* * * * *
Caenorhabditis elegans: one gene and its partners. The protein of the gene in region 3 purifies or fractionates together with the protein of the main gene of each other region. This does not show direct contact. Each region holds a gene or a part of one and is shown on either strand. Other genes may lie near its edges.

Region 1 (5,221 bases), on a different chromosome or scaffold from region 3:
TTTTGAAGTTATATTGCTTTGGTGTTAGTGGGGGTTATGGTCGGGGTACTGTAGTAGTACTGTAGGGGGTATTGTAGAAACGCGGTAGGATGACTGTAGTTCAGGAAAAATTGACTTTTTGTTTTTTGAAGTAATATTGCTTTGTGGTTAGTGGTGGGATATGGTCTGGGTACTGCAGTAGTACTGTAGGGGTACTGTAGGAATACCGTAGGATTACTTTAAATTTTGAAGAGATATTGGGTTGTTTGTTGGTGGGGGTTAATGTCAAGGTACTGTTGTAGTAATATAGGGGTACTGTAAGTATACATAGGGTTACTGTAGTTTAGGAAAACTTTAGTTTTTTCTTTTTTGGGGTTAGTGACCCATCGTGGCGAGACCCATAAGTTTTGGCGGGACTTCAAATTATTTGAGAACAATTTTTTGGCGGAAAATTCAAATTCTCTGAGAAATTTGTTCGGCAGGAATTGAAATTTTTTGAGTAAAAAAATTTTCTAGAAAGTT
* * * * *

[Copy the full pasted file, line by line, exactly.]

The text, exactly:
Caenorhabditis elegans: one gene and its partners. The protein of the gene in region 3 purifies or fractionates together with the protein of the main gene of each other region. This does not show direct contact. Each region holds a gene or a part of one and is shown on either strand. Other genes may lie near its edges.

Region 1 (5,221 bases), on a different chromosome or scaffold from region 3:
TTTTGAAGTTATATTGCTTTGGTGTTAGTGGGGGTTATGGTCGGGGTACTGTAGTAGTACTGTAGGGGGTATTGTAGAAACGCGGTAGGATGACTGTAGTTCAGGAAAAATTGACTTTTTGTTTTTTGAAGTAATATTGCTTTGTGGTTAGTGGTGGGATATGGTCTGGGTACTGCAGTAGTACTGTAGGGGTACTGTAGGAATACCGTAGGATTACTTTAAATTTTGAAGAGATATTGGGTTGTTTGTTGGTGGGGGTTAATGTCAAGGTACTGTTGTAGTAATATAGGGGTACTGTAAGTATACATAGGGTTACTGTAGTTTAGGAAAACTTTAGTTTTTTCTTTTTTGGGGTTAGTGACCCATCGTGGCGAGACCCATAAGTTTTGGCGGGACTTCAAATTATTTGAGAACAATTTTTTGGCGGAAAATTCAAATTCTCTGAGAAATTTGTTCGGCAGGAATTGAAATTTTTTGAGTAAAAAAATTTTCTAGAAAGTT